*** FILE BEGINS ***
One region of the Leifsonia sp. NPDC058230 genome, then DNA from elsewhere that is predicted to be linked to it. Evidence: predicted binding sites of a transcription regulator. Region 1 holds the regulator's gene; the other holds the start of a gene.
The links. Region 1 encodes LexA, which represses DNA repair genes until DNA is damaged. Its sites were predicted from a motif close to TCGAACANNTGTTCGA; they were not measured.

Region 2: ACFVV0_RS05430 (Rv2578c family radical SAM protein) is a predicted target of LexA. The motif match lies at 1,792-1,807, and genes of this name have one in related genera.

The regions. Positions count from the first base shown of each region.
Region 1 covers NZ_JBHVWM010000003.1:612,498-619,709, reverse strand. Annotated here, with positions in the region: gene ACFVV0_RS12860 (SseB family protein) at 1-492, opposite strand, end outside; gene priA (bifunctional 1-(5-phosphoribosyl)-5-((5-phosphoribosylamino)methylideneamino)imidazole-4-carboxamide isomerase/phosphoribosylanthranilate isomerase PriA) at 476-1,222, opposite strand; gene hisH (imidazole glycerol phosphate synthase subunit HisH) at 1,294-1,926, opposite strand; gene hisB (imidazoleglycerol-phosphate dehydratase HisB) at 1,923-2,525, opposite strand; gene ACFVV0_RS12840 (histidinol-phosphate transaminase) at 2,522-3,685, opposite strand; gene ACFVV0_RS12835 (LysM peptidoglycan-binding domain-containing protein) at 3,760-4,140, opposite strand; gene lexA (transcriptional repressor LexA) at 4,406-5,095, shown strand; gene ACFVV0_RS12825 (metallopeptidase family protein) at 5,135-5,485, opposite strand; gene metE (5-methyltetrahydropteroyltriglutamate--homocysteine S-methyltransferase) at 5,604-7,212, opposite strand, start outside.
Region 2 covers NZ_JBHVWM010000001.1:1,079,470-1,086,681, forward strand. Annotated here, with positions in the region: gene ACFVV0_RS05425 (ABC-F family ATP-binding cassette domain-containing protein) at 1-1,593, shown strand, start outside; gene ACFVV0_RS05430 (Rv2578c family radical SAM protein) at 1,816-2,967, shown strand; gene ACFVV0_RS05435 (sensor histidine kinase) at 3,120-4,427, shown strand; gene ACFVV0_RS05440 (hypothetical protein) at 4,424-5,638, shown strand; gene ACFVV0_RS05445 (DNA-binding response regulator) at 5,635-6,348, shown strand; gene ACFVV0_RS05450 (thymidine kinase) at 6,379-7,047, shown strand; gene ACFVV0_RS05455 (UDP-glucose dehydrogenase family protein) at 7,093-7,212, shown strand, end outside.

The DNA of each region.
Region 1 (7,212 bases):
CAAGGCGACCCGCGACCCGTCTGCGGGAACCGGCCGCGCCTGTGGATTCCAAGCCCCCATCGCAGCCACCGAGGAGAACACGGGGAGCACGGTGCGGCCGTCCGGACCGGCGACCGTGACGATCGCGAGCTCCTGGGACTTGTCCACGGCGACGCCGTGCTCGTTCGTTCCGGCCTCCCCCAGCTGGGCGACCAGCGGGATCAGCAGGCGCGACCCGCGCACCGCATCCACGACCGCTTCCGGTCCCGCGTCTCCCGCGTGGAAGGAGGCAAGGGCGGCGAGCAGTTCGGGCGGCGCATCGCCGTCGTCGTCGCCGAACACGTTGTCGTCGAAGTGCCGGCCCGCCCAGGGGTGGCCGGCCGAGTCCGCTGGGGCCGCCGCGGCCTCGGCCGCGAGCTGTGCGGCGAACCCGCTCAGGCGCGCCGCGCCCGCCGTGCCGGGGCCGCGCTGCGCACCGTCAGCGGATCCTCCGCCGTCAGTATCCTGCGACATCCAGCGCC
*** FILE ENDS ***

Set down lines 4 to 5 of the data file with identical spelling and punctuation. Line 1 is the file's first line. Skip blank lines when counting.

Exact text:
The regions. Positions count from the first base shown of each region.
Region 1 covers NZ_JBHVWM010000003.1:612,498-619,709, reverse strand. Annotated here, with positions in the region: gene ACFVV0_RS12860 (SseB family protein) at 1-492, opposite strand, end outside; gene priA (bifunctional 1-(5-phosphoribosyl)-5-((5-phosphoribosylamino)methylideneamino)imidazole-4-carboxamide isomerase/phosphoribosylanthranilate isomerase PriA) at 476-1,222, opposite strand; gene hisH (imidazole glycerol phosphate synthase subunit HisH) at 1,294-1,926, opposite strand; gene hisB (imidazoleglycerol-phosphate dehydratase HisB) at 1,923-2,525, opposite strand; gene ACFVV0_RS12840 (histidinol-phosphate transaminase) at 2,522-3,685, opposite strand; gene ACFVV0_RS12835 (LysM peptidoglycan-binding domain-containing protein) at 3,760-4,140, opposite strand; gene lexA (transcriptional repressor LexA) at 4,406-5,095, shown strand; gene ACFVV0_RS12825 (metallopeptidase family protein) at 5,135-5,485, opposite strand; gene metE (5-methyltetrahydropteroyltriglutamate--homocysteine S-methyltransferase) at 5,604-7,212, opposite strand, start outside.